Ann M. Little
- Early North America; women's and gender history; history of sexuality; religious history; history of the body
Specializing in the history of women, gender, and sexuality along with Professors Alexander, Jones, and Payne, Ann M. Little is the author of Abraham in Arms: War and Gender in Colonial New England (Philadelphia: University of Pennsylvania Press 2007), and of The Many Captivities of Esther Wheelwright (Yale University Press, 2016). Abraham in Arms was recognized with an Honourable Mention for the Albert B. Corey Prize/Prix Corey awarded jointly by the American Historical Association and the Canadian Historical Association in 2008. She has held fellowships at the Newberry Library the Huntington Library and the Massachusetts Historical Society.
Professor Little has also written for Common-place and chapters from Abraham in Arms were excerpted in Women s America: Refocusing the Past edited by Linda K. Kerber Cornelia Hughes Dayton and Jane Sherron DeHart (7th ed. Oxford University Press 2010) and in Major Problems in American Women's History(5th edition Cengage Learning edited by Sharon Block Ruth M. Alexander and Mary Beth Norton 2013). In addition to her purely scholarly work, Little blogs about history feminism and the academic life at Historiann. You can find her on Twitter at @Historiann.
In academic year 2014-15 she was at the Huntington Library in San Marino California as the Dana and David Dornsife Fellow to complete her book, The Many Captivities of Esther Wheelwright. Esther Wheelwright was an English girl taken captive by the Wabanaki in 1703 who became an Ursuline choir nun in Québec and the order's only foreign-born Mother Superior. Her life offers an opportunity to explore many different early American women s experiences: she crossed between three cultures in childhood and adolescence exchanging the Protestantism of her childhood for Catholicism among Wabanaki Indians and ultimately assumed in old age the powerful position of Mother Superior of the Ursuline convent in Québec. Wheelwright chose her own captivity and through her life we may explore the possibilities and limitations of gender in three North American cultures. Questions about the nature of captivity and liberty constraint and movement and security and danger pulse throughout the chapters.
Professor Little appeared on the TLC show Who Do You Think You Are on Sunday night, August 30, 2015 with Tom Bergeron to help him understand more about his French Canadian roots. You can also see Professor Little on C--SPAN 3: American History TV delivering a lecture in her American Women's History class on October 22 2012 on the subject of Stays and Colonial-era Clothing. She was also the subject of a recent "Humans of CSU" profile in the Rocky Mountain Collegian.
A.B. Bryn Mawr College; M.A. and Ph.D. University of Pennsylvania
- 2016, The Many Captivities of Esther Wheelwright, Yale University Press, 304 pp.
- 2007, Abraham in Arms: War and Gender in Colonial New England, University of Pennsylvania Press, 264 pp.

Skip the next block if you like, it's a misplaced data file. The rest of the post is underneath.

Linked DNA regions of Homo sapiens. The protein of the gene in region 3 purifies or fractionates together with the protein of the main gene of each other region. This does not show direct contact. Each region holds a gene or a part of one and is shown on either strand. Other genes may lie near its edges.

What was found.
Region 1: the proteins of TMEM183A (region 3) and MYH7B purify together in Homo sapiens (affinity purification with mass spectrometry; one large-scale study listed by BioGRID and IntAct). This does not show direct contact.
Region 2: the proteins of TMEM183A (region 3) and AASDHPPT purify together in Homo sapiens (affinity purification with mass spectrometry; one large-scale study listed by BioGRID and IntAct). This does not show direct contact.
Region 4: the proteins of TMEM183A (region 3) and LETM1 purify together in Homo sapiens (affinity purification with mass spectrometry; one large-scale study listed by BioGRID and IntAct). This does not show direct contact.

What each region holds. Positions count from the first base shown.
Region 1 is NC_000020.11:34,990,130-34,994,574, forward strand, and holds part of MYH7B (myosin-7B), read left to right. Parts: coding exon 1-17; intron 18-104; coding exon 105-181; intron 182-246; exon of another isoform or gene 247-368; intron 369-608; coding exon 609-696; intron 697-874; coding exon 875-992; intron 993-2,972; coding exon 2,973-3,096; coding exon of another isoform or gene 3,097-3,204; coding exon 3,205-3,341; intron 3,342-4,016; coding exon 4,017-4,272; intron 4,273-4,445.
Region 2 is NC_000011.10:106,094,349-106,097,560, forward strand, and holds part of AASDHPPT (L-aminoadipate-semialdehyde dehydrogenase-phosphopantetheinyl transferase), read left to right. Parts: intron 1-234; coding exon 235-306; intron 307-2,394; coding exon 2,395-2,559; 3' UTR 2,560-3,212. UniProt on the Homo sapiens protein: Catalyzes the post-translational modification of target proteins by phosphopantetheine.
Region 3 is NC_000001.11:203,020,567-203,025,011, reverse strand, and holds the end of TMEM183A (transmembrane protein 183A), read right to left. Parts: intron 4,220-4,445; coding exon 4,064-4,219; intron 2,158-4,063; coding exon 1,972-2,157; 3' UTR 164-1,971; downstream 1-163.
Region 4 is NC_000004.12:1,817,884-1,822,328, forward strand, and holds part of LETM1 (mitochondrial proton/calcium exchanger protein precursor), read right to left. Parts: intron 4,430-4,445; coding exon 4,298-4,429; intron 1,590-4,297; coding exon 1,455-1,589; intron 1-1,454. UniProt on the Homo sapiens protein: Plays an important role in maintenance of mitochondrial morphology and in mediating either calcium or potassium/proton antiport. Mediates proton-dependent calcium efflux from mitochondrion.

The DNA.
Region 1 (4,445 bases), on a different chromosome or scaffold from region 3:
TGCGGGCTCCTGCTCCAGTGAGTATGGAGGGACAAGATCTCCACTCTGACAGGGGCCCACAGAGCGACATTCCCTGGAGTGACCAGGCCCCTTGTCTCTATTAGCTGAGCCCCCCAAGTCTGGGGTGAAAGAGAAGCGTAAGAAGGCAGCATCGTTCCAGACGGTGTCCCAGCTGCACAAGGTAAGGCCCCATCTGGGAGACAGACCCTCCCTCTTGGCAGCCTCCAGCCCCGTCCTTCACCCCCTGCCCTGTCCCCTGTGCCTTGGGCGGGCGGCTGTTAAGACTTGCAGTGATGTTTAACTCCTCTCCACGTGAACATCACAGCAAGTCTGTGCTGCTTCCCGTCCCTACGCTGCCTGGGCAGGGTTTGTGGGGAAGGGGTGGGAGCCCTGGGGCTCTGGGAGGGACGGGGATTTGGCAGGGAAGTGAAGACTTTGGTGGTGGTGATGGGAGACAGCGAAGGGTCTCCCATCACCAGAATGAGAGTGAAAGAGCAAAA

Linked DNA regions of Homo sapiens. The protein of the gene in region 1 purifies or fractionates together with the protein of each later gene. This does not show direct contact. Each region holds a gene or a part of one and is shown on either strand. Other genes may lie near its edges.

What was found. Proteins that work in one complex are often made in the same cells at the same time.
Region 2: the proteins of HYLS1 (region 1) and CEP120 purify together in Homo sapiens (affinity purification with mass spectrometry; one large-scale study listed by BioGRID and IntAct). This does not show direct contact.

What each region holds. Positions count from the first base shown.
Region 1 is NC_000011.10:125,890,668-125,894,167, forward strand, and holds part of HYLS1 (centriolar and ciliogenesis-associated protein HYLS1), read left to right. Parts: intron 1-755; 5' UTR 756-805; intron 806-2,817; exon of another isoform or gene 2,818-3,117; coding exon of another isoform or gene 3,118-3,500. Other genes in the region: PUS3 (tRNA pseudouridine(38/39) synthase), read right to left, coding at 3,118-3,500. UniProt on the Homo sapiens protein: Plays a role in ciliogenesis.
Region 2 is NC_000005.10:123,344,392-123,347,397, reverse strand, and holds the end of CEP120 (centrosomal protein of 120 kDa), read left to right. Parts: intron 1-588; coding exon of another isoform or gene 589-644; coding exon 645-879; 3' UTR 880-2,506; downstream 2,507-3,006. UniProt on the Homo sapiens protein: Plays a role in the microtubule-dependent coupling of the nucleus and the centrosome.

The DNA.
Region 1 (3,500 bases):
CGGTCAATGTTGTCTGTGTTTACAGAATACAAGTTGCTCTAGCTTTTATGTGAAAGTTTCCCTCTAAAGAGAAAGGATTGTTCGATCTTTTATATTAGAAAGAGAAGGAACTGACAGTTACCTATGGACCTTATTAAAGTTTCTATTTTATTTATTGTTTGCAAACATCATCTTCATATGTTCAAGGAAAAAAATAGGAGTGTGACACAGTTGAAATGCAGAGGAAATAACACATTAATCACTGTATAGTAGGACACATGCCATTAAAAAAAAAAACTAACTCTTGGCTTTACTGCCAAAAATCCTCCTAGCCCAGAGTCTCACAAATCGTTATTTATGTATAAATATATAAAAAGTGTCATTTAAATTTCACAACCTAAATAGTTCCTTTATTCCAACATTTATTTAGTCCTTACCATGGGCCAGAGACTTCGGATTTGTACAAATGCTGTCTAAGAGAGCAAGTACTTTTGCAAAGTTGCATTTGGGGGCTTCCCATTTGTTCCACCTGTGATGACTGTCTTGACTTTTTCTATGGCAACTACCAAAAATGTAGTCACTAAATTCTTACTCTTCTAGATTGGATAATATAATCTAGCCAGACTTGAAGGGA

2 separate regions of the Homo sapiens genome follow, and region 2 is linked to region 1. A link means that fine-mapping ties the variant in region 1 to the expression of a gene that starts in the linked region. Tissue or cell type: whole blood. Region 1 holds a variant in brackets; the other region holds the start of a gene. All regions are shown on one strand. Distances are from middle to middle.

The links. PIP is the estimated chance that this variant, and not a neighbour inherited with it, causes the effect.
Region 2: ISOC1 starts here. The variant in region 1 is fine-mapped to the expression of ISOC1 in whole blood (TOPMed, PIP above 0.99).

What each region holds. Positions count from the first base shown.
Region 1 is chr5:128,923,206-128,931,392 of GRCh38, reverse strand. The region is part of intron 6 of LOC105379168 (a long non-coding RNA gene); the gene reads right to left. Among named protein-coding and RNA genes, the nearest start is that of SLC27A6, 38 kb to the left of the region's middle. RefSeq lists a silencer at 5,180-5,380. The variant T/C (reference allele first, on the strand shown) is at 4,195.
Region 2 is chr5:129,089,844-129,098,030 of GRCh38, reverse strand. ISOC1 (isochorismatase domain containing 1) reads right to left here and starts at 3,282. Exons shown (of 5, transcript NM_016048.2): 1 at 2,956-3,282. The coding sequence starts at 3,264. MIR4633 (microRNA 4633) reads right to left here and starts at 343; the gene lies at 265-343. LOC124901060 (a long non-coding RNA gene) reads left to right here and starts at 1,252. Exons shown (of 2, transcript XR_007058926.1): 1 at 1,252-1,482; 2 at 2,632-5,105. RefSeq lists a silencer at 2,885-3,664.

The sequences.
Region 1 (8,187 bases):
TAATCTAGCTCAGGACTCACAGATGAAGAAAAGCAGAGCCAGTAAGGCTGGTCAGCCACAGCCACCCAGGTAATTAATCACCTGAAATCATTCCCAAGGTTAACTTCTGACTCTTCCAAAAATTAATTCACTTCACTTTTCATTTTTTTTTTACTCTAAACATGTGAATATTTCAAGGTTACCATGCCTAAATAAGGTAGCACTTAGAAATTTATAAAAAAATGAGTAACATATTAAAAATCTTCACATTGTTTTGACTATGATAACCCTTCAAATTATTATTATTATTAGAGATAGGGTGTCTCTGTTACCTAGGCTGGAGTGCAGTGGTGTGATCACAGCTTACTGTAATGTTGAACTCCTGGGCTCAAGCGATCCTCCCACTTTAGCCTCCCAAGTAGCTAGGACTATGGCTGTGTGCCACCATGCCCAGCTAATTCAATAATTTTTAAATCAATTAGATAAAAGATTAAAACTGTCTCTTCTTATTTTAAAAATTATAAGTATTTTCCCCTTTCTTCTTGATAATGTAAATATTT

Selected Refereed Journal Articles and Book Chapters:
- 2018, “The Shared Language of Gender in Colonial North American Warfare,” in The Routledge History of Gender, War, and the U.S. Military, edited by Kara Dixon Vuic (Taylor & Francis), 11-23.
- 2016, “Knox’s Historical Journal” and “Cloistered Bodies: Convents in the Anglo-American Imagination in the British Conquest of Canada,” reprinted in chapter 4, Rethinking Canada: The Promise of Women’s History (7th ed., Oxford University Press Canada, edited by Lara Campbell, Tamara Myers and Adele Perry), 61-75.
- 2015, “‘Keep me with you, so that I might not be damned:’ Age and Captivity in Colonial Borderlands Warfare, in Age in America: The Colonial Era to the Present, eds. Corinne Field and Nicholas L. Syrett (New York University Press), 23-46.
- 2013, “Indian Captivity and Family Life in Colonial New England,” an abridged excerpt of chapter 3 from Abraham in Arms, in Major Problems in American Women’s History (5th edition, Cengage Learning, edited by Sharon Block, Ruth M. Alexander, and Mary Beth Norton, 2013), 49-57.
- 2010 and 2016, “Captivity and Conversion: Daughters of New England in French Canada” an abridged excerpt of chapter 4 from Abraham in Arms, in Women’s America: Refocusing the Past,edited by Linda K. Kerber, Cornelia Hughes Dayton, and Jane Sherron DeHart (7th edition, Oxford University Press, 2010; 8th edition, 2016), 66-79.
- 2010, “We’re All Cowgirls Now,” Journal of Women’s History 22:4, 220-234.2009, “Gender and Sexuality in the North American Borderlands, 1492-1848,” History Compass 7, 1-10.
- 2006, “Cloistered Bodies: Convents in the Anglo-American Imagination in the British Conquest of Canada,” Eighteenth Century Studies 39:2, 187-200.
- 2002, “The Life of Mother Marie-Joseph de l’Enfant Jésus, or, How a little girl from Wells became a big French politician,” Maine History 40:4, 276-308.
- 2001, “‘Shoot that rogue, for he hath an Englishman’s coat on!’ Cultural Cross Dressing on the New England Frontier, 1620-1760,’” New England Quarterly 74:2, 238-273.
HIST 540: Material Culture
HIST 369: History of Sexuality in America